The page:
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Category Archives: Technology

Google updates search algorithm with Hummingbird

Active on about 90% of searches, Hummingbird is the name of the biggest update to Google since 2010’s Caffeine, which adapted search to rapidly updated information and allowed for faster responses in general. What we know so far is that Hummingbird will let Google handle longer queries more deftly and be better able to process searches in question form (in addition to keyword queries).

New security service tracks eCommerce fraud

Relying on stretched budgets and small staff, start-up eCommerce companies usually struggle in their first year to balance the workload of inventory levels, web development and promotions. It may seem like a great opportunity for entrepreneurs and their investors, but it’s not all fun and cha-ching! Behind every offer sent out for a free trial or starter credit is a young company putting itself at risk. For overwhelmed and less-than-experienced businesses, services like Sift Science are a lifesaver.

Solve your eCommerce problems like a 6-year old

When I was a kid, my sister and I built a massive town out of Legos on our bedroom floor. You couldn’t step into the room without almost crushing a mini resort, town bank, or prison. It was intense. But as the building continued, we ran into problems. We didn’t have a giant to crush the bank robbers. There wasn’t rope for a tightrope walker and the Lego people needed pillows. My sister found the solution. We didn’t have to only use Legos. Soon action figures, office supplies, and mini marshmallows all played their part in the construction of Legotopia. We used whatever we needed to solve our creation issues. And it was a masterpiece.

When solving problems in commerce, it’s easy to think like I once did – that you can only used the approved parts. Offline problems should have offline solutions and vice versa. But developers are finding unique fixes in other areas of their field. The toy box is changing.

Why ordering lunch from Chipotle is a lesson in eCommerce

Our office loves Chipotle. Don’t get us started on which burrito bowl set-up is better because we’ve got the flavor combos down to a science. But besides the cilantro corn salsa and savory braised carnitas, there is something else we love about the Mexican grill – it has a super convenient online ordering system. It’s a great example of how a business can benefit from its popularity instead of falling into the same traps its competitor’s do. So here we present the three ways Chipotle makes group ordering a more pleasant shopping experience.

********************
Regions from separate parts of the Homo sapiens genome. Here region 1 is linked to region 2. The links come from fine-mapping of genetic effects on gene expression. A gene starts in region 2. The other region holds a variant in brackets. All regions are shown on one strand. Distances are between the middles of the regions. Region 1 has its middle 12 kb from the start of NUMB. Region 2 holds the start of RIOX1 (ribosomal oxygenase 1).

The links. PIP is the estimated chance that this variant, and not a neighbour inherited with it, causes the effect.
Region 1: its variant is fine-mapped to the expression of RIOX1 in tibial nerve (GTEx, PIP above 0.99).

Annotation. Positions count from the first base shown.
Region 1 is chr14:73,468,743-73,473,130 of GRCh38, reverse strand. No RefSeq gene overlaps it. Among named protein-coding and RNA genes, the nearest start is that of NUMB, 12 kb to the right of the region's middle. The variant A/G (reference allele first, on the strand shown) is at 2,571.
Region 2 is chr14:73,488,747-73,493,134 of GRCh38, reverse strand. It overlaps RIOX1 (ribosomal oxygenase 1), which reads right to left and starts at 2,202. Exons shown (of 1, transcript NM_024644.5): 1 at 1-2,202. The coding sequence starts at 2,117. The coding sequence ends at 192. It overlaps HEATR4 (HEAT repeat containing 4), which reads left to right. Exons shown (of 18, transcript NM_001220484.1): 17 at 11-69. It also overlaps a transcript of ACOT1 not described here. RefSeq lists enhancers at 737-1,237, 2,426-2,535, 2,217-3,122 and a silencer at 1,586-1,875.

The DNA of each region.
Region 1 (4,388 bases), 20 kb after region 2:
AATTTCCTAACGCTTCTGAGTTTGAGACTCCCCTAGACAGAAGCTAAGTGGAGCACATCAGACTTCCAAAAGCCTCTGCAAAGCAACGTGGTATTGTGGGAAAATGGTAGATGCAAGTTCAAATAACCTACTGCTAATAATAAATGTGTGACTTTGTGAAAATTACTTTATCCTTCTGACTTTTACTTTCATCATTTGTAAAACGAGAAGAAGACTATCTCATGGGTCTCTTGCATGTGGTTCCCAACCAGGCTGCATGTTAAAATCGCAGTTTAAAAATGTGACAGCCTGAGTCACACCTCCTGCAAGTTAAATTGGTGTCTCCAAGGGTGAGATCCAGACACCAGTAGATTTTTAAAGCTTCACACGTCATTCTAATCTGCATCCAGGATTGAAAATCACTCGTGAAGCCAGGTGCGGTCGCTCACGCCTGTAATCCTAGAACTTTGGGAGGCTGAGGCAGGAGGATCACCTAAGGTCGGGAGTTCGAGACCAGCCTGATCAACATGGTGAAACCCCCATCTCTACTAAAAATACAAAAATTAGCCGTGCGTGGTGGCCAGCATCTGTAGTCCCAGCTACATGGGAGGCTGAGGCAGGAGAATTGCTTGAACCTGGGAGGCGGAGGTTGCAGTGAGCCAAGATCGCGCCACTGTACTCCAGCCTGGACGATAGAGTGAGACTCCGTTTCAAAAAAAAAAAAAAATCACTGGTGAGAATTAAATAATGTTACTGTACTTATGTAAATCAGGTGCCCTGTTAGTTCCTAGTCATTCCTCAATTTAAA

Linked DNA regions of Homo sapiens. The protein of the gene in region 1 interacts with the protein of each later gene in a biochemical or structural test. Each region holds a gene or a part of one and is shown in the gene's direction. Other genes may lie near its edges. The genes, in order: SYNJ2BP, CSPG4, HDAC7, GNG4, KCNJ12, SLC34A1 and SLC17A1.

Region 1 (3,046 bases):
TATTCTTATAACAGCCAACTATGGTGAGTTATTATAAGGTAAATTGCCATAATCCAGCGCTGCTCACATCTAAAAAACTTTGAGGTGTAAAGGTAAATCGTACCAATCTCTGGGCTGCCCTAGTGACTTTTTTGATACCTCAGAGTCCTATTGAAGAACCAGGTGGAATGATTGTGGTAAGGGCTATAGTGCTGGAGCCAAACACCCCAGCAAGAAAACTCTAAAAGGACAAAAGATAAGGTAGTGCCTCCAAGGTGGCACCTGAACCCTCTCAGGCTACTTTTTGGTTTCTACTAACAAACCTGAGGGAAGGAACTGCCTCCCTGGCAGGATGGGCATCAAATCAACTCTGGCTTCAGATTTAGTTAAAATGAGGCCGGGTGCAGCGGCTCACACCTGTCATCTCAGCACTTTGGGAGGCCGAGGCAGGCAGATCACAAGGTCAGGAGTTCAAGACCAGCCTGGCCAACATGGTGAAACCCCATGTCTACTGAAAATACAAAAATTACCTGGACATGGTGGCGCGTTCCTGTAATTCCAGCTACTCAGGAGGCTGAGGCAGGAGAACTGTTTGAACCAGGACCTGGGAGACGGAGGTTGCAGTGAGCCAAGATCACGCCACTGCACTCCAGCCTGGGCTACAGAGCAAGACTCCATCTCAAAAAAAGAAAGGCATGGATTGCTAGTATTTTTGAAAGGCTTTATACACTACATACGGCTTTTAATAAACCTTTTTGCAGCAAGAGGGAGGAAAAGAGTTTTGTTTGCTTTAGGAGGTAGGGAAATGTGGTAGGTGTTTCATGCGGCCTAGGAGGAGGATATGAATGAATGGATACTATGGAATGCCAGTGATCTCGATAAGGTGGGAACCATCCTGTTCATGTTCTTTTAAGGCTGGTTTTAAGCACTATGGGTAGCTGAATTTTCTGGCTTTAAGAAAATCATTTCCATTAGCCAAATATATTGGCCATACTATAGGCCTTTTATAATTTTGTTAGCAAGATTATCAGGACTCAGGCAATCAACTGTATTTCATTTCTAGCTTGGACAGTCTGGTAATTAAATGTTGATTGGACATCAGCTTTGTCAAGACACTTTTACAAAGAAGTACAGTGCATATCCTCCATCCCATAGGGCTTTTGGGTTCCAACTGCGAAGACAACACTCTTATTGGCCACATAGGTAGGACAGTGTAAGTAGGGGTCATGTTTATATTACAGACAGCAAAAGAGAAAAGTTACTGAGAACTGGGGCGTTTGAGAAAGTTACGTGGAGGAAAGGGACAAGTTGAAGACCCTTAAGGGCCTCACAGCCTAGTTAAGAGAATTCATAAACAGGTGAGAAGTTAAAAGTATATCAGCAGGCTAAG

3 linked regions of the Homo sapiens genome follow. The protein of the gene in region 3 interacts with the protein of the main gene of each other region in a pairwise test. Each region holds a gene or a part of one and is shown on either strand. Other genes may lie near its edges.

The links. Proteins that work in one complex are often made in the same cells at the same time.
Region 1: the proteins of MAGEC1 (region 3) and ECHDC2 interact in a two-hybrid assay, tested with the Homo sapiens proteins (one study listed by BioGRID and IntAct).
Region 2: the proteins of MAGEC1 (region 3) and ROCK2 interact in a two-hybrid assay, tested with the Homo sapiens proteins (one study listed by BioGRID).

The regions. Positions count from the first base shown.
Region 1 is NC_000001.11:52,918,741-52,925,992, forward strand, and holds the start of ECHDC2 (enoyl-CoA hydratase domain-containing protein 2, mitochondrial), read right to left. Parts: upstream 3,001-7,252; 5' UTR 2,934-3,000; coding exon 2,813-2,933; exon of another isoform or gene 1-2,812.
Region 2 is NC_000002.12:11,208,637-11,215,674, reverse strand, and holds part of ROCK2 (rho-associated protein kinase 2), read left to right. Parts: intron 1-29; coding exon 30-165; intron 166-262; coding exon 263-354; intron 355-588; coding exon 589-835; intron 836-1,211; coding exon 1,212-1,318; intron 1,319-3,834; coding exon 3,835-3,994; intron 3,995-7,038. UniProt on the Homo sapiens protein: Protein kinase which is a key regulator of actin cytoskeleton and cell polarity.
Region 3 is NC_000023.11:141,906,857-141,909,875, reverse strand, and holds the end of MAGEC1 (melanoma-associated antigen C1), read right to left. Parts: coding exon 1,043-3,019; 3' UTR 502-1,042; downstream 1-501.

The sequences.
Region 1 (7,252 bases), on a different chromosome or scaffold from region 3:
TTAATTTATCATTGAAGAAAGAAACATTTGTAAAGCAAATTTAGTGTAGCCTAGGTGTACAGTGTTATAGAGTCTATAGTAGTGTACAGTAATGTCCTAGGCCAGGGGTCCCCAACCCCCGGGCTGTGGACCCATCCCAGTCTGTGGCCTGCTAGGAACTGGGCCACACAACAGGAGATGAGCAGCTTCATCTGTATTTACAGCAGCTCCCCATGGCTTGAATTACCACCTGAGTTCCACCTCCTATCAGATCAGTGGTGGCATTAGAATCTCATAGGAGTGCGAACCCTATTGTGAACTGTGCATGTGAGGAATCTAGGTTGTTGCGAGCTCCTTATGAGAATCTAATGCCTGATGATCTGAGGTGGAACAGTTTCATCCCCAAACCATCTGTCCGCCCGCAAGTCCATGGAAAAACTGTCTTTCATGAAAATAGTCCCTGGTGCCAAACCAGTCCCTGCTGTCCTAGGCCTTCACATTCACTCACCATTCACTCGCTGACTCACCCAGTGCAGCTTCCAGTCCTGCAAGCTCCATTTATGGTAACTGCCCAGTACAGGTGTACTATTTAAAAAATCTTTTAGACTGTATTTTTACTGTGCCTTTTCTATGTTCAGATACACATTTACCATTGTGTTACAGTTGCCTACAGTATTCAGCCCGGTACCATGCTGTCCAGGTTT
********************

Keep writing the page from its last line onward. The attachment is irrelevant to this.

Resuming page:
"Creative Day" highlights personal marketing

Recently, Adobe and a digital artist collaborated at a downtown bus stop to Photoshop unsuspecting pedestrians during “Adobe Creative Day.” The digital artist snapped photos of people sitting at the bus stop and quickly distorted, added backgrounds and played around with the image. The pedestrians could see his work live on a large screen that replaced the banner ad on the bus stop wall next to them.

As amusing as this stunt is, it is also interesting to note the power of advertising directed towards a single person. Seeing your own name, image or even features about yourself commented on (i.e. a hair commercial “Calling all blondes!”) is a powerful attention-grabber. Here are a couple of economical ways eCommerce companies can direct their advertising towards a single person:

Google search gets friendly

When Apple’s voice activated personal assistant, Siri, was released, it felt like a major step towards a long coveted, sci-fi utopia of artificially intelligent robots at your command. The reality was less exciting. Siri mishears you, constantly replies with “I don’t understand that” and gives you directions to the wrong places. Not to mention her tendency to cut you off in the middle of a command while you’re left staring at the light circling around Apple’s microphone image.

All this is about to change, or at least get a little better with the new Conversational Search from Google. Although the voice search tool has been live for a while now (it’s that little microphone in the search bar), the new version uses contextual clues to understand the progression of the conversation to better find the information. That’s right. It’s learning.

If you lead a customer to Booze Carriage, he will definitely drink.

For our redesign of the Booze Carriage website, we started with three major goals. The site had to be functional, informative, and fun! The client relayed they wanted a modern design and we tried to carry over the functional aspects of the old site with an updated look and more usability. As a result, the shopping process is easy to navigate and looks better than ever.

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